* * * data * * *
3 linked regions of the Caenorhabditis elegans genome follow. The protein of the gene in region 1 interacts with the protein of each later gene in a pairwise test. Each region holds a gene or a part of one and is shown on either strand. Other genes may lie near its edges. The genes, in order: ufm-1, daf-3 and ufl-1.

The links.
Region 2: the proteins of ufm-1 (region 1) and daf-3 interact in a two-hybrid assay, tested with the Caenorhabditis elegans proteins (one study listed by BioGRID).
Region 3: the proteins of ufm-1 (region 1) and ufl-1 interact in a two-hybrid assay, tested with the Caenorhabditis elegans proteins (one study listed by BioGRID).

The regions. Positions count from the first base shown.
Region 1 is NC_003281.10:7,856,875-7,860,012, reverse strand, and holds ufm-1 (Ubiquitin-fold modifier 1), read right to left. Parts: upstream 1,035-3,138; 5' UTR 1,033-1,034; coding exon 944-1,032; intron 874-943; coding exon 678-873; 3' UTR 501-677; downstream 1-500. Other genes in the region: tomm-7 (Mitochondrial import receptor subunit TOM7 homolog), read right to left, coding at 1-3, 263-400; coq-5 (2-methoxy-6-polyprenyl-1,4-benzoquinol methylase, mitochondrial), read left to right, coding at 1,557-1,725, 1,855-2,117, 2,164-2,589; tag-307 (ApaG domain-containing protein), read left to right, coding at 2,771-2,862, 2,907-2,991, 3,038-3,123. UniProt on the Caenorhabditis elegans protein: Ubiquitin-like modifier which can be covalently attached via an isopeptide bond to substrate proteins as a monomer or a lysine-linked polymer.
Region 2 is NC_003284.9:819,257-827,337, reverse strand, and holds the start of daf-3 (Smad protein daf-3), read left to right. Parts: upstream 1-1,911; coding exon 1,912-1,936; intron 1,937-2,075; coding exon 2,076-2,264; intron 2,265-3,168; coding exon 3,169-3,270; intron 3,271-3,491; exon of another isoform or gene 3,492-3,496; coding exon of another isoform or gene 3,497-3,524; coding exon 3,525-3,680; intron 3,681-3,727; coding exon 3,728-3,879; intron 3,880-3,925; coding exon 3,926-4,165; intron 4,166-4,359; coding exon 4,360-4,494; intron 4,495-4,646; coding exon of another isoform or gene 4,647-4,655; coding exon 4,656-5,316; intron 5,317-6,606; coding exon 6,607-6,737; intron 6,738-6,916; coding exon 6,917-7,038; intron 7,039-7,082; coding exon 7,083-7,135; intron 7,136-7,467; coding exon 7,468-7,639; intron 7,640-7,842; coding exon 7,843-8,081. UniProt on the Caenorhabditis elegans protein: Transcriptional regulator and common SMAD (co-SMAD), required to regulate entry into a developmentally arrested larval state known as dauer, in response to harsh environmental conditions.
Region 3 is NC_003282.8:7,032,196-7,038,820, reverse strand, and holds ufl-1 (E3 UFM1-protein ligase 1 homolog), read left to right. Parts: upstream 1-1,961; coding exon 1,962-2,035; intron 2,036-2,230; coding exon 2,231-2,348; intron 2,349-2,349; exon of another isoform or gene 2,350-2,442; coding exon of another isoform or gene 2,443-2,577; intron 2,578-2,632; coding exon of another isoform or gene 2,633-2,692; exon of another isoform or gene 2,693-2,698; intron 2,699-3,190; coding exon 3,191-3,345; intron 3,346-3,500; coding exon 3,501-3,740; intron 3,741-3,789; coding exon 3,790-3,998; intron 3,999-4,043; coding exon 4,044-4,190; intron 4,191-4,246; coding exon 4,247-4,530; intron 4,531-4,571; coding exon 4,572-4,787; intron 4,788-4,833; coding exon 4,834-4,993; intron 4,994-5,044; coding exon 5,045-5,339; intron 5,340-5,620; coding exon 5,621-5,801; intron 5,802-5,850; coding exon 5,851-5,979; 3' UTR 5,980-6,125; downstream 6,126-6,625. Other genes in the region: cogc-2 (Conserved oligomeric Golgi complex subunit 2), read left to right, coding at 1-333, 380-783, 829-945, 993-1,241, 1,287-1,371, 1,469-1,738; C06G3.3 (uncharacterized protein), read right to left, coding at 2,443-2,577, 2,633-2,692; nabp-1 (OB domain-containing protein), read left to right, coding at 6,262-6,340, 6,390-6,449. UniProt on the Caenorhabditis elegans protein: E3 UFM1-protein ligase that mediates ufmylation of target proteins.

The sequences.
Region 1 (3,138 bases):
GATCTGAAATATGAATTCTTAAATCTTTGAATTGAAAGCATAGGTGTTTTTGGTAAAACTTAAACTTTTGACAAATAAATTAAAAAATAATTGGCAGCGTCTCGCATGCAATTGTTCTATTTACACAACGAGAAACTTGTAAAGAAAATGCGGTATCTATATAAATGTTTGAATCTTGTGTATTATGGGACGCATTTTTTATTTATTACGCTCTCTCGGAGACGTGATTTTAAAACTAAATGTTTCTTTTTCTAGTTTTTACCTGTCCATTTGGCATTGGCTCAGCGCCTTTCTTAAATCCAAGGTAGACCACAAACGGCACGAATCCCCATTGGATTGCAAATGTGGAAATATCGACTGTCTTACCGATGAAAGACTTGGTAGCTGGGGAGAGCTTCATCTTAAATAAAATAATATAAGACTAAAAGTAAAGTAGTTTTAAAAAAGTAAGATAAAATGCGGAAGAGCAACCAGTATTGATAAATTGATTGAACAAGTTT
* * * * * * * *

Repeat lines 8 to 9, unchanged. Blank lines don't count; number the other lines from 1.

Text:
Region 3 is NC_003282.8:7,032,196-7,038,820, reverse strand, and holds ufl-1 (E3 UFM1-protein ligase 1 homolog), read left to right. Parts: upstream 1-1,961; coding exon 1,962-2,035; intron 2,036-2,230; coding exon 2,231-2,348; intron 2,349-2,349; exon of another isoform or gene 2,350-2,442; coding exon of another isoform or gene 2,443-2,577; intron 2,578-2,632; coding exon of another isoform or gene 2,633-2,692; exon of another isoform or gene 2,693-2,698; intron 2,699-3,190; coding exon 3,191-3,345; intron 3,346-3,500; coding exon 3,501-3,740; intron 3,741-3,789; coding exon 3,790-3,998; intron 3,999-4,043; coding exon 4,044-4,190; intron 4,191-4,246; coding exon 4,247-4,530; intron 4,531-4,571; coding exon 4,572-4,787; intron 4,788-4,833; coding exon 4,834-4,993; intron 4,994-5,044; coding exon 5,045-5,339; intron 5,340-5,620; coding exon 5,621-5,801; intron 5,802-5,850; coding exon 5,851-5,979; 3' UTR 5,980-6,125; downstream 6,126-6,625. Other genes in the region: cogc-2 (Conserved oligomeric Golgi complex subunit 2), read left to right, coding at 1-333, 380-783, 829-945, 993-1,241, 1,287-1,371, 1,469-1,738; C06G3.3 (uncharacterized protein), read right to left, coding at 2,443-2,577, 2,633-2,692; nabp-1 (OB domain-containing protein), read left to right, coding at 6,262-6,340, 6,390-6,449. UniProt on the Caenorhabditis elegans protein: E3 UFM1-protein ligase that mediates ufmylation of target proteins.

The sequences.